Training Camp


Welcome to the latest installment of the Vikings Territory Training Camp Primer series focusing on Harrison Smith, Andrew Sendejo, and the safeties.

Amidst all of the turnover throughout the Vikings roster from 2016 to 2017, the safety position has changed very little from where it was a year ago. The five men who will compete at training camp in 2017 were all in the same position a year ago.

However, that doesn’t mean there won’t be camp battles or important roles that need to be filled. The safety position’s significance is listed right there in its name — these players are the safety valve for the defense. If they screw up, it’s likely six points for the opposition.

We know what Harrison Smith brings to the table. We know what Andrew Sendejo brings to the table. But who will emerge as a reliable depth filler behind them?


Player Name2016 NFL TeamCollege AttendedNote
Harrison SmithMinnesotaNotre Dame2x Pro Bowler
Andrew SendejoMinnesotaRiceUndrafted in 2010
Anthony HarrisMinnesotaVirginiaUndrafted in 2015
Jayron KearseMinnesotaClemson7th Round Pick in 2016
Antone ExumMinnesotaVirginia Tech6th Round Pick in 2016
Jack TochoN/ANorth Carolina State7th Round Pick in 2017


Mike Zimmer’s defense boasts one of the game’s best safeties in Harrison Smith. He is arguably Minnesota’s best defensive playmaker — which says quite a bit — while lining up from several different positions, whether in the box as a run-stuffer or in a single-high safety look playing center field. His starting spot is more certain than anybody’s on the roster.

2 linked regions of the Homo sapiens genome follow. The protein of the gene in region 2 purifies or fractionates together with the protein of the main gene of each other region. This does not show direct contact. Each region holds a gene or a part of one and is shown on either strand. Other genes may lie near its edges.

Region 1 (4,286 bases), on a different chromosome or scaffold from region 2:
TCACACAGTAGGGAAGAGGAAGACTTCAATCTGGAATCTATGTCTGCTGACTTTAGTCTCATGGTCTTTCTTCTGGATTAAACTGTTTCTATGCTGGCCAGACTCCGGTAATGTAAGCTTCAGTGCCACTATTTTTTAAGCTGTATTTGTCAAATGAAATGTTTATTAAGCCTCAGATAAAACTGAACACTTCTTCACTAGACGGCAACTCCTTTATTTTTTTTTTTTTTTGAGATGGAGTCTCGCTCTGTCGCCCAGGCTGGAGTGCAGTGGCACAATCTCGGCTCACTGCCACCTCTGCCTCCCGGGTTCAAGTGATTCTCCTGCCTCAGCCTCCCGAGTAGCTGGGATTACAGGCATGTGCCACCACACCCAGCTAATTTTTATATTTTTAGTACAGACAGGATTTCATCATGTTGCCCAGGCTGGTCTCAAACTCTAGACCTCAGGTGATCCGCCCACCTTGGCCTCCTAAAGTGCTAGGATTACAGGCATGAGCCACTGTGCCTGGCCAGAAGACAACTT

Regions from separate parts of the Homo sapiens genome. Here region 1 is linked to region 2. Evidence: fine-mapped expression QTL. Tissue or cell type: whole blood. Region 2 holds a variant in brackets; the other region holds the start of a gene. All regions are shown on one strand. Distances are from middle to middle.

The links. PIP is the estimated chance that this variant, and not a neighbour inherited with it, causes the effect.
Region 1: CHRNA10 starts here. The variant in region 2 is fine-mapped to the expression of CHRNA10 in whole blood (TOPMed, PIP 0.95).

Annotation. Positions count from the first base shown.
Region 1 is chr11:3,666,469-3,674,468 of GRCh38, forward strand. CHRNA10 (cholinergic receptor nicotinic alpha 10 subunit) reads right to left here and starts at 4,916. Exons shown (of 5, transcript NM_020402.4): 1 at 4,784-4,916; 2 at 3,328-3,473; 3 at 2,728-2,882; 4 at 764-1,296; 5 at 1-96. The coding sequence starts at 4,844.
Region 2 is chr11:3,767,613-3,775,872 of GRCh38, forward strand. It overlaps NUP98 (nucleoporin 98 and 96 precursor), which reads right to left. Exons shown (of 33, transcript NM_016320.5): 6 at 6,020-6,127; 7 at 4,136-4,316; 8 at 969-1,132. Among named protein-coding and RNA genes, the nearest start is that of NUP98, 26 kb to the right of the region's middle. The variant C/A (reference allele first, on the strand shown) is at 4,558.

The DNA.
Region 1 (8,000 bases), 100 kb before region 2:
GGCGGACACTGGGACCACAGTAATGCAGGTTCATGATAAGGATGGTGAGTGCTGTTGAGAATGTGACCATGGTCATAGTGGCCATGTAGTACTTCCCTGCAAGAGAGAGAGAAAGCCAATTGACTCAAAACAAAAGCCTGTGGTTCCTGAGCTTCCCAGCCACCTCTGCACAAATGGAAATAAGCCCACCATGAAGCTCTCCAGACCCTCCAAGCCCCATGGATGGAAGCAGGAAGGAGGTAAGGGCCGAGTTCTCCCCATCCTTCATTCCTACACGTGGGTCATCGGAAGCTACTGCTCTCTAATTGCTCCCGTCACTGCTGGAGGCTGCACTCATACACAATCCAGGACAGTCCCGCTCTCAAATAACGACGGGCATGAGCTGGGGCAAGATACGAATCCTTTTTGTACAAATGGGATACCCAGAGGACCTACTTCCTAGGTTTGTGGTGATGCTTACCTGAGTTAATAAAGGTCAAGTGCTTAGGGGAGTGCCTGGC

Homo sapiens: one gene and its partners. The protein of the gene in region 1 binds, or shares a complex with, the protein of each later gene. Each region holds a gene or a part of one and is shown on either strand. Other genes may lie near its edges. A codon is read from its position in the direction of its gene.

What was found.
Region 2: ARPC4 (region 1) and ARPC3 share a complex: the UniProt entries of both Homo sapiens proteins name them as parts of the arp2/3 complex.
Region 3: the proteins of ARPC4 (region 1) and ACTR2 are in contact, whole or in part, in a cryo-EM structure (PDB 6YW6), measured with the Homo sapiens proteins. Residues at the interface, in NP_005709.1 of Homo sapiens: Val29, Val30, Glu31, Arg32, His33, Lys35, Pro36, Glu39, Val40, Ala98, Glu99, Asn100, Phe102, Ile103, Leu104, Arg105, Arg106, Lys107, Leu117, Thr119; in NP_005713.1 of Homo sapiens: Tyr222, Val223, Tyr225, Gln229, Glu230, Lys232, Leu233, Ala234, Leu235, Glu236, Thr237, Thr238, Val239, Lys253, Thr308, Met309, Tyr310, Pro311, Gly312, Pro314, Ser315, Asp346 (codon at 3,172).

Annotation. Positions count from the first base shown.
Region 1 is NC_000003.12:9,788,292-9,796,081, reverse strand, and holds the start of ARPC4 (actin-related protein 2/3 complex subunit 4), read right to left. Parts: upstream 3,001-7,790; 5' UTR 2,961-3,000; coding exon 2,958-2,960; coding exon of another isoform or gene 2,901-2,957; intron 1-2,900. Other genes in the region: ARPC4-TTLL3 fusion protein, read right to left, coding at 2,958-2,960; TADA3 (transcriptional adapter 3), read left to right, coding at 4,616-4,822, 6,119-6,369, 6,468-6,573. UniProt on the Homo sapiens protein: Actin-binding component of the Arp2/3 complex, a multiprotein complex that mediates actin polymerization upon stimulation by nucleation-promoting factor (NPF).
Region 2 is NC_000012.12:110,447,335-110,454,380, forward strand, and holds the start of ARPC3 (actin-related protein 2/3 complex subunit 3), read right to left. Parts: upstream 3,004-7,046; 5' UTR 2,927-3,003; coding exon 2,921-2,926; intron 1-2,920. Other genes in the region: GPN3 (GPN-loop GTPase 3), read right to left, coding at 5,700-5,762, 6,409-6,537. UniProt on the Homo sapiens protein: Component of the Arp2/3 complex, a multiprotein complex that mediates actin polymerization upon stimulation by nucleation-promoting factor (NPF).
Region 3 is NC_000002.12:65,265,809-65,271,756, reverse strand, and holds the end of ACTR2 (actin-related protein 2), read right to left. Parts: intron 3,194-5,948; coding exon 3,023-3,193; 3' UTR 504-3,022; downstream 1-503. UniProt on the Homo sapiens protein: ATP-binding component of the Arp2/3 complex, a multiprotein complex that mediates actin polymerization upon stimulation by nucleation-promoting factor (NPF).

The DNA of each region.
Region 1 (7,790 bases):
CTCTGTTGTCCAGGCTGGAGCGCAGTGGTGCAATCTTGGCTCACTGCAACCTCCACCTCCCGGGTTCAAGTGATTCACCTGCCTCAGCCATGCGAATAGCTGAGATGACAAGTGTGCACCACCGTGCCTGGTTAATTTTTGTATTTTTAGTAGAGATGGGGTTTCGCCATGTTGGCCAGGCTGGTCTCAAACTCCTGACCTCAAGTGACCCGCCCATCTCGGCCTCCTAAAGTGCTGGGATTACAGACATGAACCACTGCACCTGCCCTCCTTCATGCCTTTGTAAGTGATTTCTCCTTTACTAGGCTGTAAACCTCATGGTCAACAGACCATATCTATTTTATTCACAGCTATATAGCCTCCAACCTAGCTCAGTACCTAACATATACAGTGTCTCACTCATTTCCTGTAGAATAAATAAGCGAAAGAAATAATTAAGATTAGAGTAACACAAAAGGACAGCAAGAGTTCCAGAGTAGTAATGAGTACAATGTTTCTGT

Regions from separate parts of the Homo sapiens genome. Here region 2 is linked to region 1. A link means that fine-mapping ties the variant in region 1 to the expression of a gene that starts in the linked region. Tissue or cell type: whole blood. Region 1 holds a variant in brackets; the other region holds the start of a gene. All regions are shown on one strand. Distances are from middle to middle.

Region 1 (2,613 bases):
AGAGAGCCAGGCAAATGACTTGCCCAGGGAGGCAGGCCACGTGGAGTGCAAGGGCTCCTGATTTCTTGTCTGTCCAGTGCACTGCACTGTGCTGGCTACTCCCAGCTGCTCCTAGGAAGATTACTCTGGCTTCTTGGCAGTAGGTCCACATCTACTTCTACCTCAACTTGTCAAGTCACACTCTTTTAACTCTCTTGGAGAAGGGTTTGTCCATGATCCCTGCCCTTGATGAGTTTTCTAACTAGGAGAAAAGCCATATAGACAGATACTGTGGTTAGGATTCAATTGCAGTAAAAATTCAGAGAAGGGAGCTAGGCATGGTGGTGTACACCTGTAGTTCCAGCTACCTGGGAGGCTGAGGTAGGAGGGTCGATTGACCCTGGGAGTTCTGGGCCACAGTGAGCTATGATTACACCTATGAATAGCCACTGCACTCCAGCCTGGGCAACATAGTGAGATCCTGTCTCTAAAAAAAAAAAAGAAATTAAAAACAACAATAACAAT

Andrew Sendejo is entering his third season as Minnesota’s full-time starter next to Smith. After a roller-coaster 2015 campaign, Sendejo silenced critics with a rock solid 2016 season. He took more calculated risks and played the position more true to its namesake than he had in the past.

The safety position is a bit foggy behind Smith and Sendejo. Zimmer has historically kept four safeties on the roster, which means two roster spots are likely up for grabs in Mankato this year. Anthony Harris and Jayron Kearse earned those spots a year ago, though they each have a completely different style of play.

Meanwhile, Antone Exum quietly re-emerges as a strong candidate to earn one of those spots in 2017 after injuries derailed his chances in 2016. Seventh-round pick Jack Tocho also has a strong case from the get-go due to his positional versatility; he’s able to line up at safety or cornerback, where he spent his career at North Carolina State.


Harrison Smith: Duh. There’s a pretty strong case to be made for Harrison Smith as the best safety in football. He’s certainly the most versatile, possessing elite skills both against the run and in zone coverage. Plus, Smith is also a devastating blitzing option from the edge in Zimmer’s exotic third-down defensive looks. Though 2016 was his first season without an interception, he still made his presence known week-in and week-out.

Andrew Sendejo: Sendejo isn’t appreciated among the purple and gold faithful quite like he should be. The undrafted seventh-year man has endured the difficult path to becoming a regular NFL starter — through several seasons as a practice squad member and special teamer. In 2016, he took another step forward in his development as a player. Sendejo usually finds himself playing deep zone coverage, and the Vikings were rarely, if at all, beaten over the top in 2016. He’s no Earl Thomas, but he is at the very least a reliable starter next to a superstar.